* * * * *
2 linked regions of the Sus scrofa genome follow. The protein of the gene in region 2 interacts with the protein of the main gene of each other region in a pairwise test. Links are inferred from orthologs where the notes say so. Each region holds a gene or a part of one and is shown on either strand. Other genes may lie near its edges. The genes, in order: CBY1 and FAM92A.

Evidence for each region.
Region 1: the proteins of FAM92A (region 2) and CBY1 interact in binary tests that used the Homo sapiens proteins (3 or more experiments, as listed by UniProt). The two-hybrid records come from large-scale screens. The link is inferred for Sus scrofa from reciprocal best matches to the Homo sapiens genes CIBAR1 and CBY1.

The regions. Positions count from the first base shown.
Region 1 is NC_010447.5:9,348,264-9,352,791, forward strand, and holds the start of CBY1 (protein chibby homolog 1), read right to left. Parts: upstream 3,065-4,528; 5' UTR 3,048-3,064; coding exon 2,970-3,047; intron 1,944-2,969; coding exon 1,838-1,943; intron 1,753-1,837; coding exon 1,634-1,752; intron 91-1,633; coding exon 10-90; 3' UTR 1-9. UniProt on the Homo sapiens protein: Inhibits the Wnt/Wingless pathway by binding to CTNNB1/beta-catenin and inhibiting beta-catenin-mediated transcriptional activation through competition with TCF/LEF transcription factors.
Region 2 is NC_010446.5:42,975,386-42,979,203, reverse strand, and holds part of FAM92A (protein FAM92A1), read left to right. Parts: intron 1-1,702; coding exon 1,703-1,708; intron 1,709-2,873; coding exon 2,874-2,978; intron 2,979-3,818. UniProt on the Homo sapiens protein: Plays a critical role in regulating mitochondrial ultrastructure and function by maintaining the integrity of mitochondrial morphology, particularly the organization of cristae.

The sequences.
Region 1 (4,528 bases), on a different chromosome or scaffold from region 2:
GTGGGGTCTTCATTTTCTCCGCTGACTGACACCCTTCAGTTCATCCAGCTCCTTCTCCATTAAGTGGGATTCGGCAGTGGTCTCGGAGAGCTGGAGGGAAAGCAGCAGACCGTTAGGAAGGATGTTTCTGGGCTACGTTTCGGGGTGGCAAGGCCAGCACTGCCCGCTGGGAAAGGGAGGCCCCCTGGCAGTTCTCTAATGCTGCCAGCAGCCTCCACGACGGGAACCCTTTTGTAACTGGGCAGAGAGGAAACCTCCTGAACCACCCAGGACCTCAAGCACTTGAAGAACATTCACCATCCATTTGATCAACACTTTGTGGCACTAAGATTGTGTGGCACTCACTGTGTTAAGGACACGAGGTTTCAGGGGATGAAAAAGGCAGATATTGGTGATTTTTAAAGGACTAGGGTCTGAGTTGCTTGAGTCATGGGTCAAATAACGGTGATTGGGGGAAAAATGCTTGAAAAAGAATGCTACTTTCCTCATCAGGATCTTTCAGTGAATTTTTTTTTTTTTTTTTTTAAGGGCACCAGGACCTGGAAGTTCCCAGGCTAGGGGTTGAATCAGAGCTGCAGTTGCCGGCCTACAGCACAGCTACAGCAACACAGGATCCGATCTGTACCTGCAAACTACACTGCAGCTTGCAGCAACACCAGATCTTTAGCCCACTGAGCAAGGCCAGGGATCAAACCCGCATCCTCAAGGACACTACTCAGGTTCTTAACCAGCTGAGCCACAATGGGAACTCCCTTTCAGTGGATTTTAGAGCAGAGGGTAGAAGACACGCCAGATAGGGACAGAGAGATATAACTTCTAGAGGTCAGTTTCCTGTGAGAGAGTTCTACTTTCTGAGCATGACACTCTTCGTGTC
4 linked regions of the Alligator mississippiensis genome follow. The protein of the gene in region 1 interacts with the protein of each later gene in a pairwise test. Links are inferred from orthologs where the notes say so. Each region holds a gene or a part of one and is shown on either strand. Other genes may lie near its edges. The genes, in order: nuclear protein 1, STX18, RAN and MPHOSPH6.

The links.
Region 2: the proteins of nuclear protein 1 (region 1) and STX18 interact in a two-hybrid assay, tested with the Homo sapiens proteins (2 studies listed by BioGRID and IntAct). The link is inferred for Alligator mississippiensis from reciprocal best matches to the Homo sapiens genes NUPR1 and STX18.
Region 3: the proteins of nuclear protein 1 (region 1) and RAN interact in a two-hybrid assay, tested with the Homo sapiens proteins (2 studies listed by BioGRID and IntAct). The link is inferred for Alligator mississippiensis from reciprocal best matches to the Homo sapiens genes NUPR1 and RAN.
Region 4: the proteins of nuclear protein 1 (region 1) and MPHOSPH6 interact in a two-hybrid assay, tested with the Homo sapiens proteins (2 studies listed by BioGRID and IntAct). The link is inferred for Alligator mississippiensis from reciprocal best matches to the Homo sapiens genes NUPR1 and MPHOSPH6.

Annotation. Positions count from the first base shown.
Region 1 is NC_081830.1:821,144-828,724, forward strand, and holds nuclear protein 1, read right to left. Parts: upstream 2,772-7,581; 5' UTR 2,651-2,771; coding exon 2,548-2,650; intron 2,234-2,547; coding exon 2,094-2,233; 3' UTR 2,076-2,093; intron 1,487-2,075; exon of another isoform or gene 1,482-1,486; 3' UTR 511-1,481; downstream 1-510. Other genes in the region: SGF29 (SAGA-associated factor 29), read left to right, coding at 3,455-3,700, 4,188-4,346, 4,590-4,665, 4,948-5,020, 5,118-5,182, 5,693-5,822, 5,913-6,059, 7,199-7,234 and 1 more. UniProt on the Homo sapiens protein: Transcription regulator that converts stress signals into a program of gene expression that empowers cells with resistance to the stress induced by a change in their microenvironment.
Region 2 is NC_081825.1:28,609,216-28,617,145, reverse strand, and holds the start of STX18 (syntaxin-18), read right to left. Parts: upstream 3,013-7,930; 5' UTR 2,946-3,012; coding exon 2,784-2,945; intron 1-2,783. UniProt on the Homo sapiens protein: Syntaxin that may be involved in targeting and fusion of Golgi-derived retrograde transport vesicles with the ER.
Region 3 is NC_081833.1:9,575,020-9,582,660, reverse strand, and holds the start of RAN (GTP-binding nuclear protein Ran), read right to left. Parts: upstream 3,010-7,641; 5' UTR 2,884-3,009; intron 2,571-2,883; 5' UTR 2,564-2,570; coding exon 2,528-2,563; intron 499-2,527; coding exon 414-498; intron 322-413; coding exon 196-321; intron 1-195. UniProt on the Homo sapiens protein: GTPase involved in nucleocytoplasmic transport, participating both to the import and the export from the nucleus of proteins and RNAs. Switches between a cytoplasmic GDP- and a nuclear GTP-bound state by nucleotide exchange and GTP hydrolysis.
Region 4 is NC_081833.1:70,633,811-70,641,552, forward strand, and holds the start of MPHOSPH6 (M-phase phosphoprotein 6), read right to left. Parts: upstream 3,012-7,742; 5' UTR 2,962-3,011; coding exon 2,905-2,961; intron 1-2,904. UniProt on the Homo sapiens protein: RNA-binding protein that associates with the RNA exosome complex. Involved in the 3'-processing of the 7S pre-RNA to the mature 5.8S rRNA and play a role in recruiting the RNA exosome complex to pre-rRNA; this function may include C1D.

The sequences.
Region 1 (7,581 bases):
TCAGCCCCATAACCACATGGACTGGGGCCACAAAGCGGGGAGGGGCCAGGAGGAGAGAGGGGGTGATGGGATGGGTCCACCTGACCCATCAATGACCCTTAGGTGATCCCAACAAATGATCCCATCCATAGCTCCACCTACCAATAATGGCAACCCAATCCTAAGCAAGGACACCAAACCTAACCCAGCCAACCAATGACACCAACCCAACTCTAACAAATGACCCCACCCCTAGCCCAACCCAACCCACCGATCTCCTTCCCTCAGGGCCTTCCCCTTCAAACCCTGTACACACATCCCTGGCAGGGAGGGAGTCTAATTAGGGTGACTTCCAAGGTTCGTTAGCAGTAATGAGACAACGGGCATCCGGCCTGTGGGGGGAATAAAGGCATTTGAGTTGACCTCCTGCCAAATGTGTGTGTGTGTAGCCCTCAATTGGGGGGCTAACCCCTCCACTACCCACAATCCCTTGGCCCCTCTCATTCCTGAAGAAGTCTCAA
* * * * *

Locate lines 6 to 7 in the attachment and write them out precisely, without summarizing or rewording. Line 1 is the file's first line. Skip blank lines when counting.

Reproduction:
Region 2 is NC_010446.5:42,975,386-42,979,203, reverse strand, and holds part of FAM92A (protein FAM92A1), read left to right. Parts: intron 1-1,702; coding exon 1,703-1,708; intron 1,709-2,873; coding exon 2,874-2,978; intron 2,979-3,818. UniProt on the Homo sapiens protein: Plays a critical role in regulating mitochondrial ultrastructure and function by maintaining the integrity of mitochondrial morphology, particularly the organization of cristae.

The sequences.